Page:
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Monday, 12 February, 2001, 17:11 GMT
Making space history

Space exploration takes an historic step forward by landing a probe on a 21-mile long asteroid. The Near Earth Asteroid Rendezvous (Near) craft alights on the surface of rocky Eros millions of miles from the Earth. BBC News Online looks at the milestones of the Near mission.


Touchdown

The surface of Eros as sent back from the probe
The surface of Eros as the probe landed

The craft makes a successful landing on the surface of Eros, sending back remarkable pictures to mission control. Scientists at the Johns Hopkins University Applied Physics Laboratory were delighted by the quality of the images, describing them as "unbelievable". The BBC's Fergus Walsh reports.

 Click here to watch


Risky landing

The surface of Eros is not an ideal landing site
The surface of Eros is not an ideal landing site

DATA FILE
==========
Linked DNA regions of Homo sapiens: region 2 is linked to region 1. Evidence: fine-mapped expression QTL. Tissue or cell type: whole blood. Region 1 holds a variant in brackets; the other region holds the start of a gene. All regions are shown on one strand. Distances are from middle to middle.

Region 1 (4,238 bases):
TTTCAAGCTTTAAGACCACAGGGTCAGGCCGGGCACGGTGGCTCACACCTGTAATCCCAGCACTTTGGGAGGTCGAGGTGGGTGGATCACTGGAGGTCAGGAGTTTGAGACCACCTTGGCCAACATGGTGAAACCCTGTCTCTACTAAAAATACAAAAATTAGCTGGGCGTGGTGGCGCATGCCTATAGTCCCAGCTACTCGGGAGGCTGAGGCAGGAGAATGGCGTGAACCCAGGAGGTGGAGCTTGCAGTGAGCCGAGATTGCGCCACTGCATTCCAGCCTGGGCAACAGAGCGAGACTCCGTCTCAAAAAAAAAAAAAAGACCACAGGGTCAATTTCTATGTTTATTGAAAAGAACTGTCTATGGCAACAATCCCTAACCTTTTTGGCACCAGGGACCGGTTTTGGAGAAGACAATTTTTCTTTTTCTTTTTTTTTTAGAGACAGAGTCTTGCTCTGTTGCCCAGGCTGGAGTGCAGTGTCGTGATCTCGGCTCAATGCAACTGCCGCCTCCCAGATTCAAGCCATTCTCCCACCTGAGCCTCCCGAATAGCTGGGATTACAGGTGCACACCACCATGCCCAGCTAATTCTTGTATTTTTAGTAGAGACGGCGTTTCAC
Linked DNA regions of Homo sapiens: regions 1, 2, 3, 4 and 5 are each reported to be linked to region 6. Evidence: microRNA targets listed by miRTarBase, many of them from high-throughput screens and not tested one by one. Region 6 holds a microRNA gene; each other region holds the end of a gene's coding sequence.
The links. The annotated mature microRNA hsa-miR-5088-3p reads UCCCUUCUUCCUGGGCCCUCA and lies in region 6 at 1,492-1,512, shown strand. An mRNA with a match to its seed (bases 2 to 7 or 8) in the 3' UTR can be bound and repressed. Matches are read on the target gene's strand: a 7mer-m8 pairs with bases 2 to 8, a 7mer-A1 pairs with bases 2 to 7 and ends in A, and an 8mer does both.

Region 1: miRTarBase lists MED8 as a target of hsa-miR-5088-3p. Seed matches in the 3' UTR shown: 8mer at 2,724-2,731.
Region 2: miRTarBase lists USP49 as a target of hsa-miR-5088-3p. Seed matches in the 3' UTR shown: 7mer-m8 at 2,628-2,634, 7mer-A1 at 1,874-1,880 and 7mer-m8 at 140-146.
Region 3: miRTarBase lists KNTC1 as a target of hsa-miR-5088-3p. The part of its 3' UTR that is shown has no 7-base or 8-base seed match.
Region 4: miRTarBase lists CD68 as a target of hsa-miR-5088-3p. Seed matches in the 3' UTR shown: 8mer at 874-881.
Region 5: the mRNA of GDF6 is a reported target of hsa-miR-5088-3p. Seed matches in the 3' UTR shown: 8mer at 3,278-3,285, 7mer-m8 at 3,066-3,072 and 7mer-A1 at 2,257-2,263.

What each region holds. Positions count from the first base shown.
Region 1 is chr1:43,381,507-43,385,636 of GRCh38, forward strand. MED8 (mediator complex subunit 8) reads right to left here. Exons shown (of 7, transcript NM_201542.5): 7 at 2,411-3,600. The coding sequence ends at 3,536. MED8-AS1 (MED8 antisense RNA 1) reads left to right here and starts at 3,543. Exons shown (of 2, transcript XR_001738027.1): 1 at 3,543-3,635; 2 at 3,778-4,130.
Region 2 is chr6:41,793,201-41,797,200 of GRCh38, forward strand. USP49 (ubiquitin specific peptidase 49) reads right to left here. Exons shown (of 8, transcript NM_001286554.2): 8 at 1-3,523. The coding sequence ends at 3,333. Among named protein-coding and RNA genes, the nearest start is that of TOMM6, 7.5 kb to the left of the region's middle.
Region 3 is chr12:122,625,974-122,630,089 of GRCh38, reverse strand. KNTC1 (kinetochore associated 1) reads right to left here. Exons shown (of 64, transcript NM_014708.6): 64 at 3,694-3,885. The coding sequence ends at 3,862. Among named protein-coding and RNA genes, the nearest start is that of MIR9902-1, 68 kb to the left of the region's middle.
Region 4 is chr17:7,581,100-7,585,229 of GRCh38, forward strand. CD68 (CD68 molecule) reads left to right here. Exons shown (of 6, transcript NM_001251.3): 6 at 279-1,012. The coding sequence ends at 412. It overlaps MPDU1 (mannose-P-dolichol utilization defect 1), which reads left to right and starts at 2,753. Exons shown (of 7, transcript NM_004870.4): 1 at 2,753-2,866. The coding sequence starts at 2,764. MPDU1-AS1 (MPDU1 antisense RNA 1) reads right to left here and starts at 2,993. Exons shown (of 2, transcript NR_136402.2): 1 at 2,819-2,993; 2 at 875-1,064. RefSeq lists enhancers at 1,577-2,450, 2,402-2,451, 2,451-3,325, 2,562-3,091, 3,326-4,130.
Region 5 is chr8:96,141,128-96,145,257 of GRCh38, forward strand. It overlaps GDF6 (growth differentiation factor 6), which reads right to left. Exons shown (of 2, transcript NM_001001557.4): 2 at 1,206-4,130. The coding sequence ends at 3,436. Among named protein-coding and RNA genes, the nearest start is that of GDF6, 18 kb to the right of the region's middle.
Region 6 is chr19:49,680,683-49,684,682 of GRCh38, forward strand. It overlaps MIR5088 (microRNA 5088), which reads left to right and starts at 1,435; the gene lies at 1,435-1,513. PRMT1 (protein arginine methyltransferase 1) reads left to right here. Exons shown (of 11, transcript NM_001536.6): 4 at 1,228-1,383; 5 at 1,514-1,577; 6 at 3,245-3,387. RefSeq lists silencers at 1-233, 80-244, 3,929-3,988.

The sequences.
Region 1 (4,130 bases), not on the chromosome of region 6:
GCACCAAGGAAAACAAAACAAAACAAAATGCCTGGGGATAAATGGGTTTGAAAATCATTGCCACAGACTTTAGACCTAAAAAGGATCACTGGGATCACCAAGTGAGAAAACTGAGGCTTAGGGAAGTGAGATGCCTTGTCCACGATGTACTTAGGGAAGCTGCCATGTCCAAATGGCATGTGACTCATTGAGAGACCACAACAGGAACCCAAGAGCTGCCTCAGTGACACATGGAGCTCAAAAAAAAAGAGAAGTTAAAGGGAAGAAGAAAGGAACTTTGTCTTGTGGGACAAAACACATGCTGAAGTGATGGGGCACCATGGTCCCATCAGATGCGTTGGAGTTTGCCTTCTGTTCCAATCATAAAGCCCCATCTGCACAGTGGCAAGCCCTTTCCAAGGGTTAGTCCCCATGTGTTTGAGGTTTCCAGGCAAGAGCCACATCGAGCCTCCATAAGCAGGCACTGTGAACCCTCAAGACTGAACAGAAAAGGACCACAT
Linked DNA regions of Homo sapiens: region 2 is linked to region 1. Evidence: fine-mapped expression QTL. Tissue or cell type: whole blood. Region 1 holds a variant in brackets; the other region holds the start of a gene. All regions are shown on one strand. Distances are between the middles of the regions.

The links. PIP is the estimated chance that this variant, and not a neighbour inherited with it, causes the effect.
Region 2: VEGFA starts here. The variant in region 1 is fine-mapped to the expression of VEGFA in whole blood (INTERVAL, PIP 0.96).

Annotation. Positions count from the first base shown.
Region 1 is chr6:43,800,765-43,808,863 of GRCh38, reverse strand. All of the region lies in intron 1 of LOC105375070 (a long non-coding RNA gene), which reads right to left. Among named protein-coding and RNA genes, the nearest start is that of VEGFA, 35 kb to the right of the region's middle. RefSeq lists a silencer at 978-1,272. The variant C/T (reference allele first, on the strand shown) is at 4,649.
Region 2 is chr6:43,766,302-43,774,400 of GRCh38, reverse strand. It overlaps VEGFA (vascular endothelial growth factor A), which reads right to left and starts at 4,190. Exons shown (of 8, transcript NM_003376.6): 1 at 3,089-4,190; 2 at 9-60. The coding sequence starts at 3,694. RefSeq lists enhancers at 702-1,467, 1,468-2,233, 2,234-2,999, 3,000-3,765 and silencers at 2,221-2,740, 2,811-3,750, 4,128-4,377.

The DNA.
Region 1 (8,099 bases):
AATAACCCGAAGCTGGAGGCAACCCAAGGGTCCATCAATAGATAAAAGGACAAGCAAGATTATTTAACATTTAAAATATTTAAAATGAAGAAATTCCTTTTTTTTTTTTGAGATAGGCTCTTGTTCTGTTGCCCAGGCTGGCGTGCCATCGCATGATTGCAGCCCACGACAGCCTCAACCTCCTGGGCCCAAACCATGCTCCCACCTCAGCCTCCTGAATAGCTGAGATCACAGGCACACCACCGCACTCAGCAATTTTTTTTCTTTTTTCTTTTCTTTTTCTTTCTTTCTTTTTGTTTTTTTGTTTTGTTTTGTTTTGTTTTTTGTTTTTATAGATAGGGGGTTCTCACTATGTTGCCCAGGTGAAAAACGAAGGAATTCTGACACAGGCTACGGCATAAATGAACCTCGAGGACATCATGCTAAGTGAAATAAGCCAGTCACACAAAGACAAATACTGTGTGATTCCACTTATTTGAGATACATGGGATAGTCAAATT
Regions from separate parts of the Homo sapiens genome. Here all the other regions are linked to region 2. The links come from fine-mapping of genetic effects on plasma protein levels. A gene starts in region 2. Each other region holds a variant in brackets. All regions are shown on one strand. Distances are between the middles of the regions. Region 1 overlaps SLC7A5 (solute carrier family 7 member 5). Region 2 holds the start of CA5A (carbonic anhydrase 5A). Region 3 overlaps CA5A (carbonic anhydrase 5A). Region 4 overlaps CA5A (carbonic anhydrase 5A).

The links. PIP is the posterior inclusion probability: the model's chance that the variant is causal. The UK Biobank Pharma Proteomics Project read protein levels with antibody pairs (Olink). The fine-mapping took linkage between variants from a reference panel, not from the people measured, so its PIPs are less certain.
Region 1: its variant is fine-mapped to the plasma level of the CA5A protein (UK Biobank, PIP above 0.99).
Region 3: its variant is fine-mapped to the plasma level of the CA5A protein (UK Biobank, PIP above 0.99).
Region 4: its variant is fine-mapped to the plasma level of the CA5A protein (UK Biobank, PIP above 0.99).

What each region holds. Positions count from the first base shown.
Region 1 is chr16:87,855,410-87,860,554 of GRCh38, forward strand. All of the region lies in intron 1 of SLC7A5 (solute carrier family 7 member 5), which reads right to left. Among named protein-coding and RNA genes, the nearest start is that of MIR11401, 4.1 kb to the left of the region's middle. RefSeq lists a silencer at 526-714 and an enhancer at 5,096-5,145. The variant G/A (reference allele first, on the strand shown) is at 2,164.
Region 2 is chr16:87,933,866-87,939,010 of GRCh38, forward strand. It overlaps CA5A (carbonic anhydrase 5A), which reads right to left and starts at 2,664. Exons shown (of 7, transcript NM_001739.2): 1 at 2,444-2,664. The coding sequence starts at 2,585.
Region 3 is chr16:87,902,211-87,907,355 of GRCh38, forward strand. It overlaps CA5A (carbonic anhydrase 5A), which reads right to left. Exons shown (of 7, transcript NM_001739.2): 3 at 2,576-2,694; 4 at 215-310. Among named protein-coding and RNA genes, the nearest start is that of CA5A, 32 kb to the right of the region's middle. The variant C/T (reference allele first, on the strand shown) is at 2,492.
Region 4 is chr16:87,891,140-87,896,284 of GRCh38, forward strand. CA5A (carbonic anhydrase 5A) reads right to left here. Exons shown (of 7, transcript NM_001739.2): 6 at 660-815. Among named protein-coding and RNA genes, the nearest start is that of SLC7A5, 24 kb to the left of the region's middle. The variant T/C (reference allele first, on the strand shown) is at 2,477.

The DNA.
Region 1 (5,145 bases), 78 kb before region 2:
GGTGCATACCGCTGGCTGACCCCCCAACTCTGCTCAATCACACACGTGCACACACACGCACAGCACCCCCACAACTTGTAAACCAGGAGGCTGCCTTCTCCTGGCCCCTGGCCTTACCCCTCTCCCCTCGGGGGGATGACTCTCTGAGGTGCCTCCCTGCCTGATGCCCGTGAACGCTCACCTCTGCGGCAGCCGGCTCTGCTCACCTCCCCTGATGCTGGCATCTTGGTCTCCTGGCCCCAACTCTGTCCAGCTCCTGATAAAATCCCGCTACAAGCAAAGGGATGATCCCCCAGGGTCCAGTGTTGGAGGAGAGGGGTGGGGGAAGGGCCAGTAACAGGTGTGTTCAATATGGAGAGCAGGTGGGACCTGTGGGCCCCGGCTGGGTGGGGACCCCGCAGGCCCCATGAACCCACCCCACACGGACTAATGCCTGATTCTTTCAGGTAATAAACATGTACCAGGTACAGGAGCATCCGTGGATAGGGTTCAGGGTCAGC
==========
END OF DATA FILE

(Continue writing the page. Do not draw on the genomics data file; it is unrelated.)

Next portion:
The craft is not actually designed to land - the manoeuvre is only being attempted because it is close to the end of its useful life. Whatever happens to Near, the data obtained will tell astronomers a lot about the features on the surface. The BBC's Dr David Whitehouse reports.

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A year in orbit

Much has been learned about Eros over the last year
Much has been learned about Eros over the last year

The Near Earth Asteroid Rendezvous (Near) craft will attempt to land on the surface of Eros, millions of miles from the Earth. Near has been orbiting Eros for about a year performing a survey of accuracy of the large potato-shaped chunk of rock. The BBC's Tom Heap reports.

 Click here to watch


Near makes history

Mission Control in Maryland will follow events closely
Mission Control in Maryland will follow events closely

On the 14th February 2000 the tiny Near spacecraft sweeps into a trouble-free orbit around the asteroid Eros, becoming the first spacecraft to orbit an asteroid. It fulfilled its Valentine's day date just over a year after its first attempt failed. The BBC's Sue Nelson reports.

 Click here to watch


Mission aims

Near is prepared for launch
Near is prepared for launch

Eros is made of material left over from the birth of the solar system and the planets some 4.5 billion years ago. It belongs to a rogue population of asteroids that split from the main asteroid belt. Professor William Boynton from Arizona University explains the aims of the mission.

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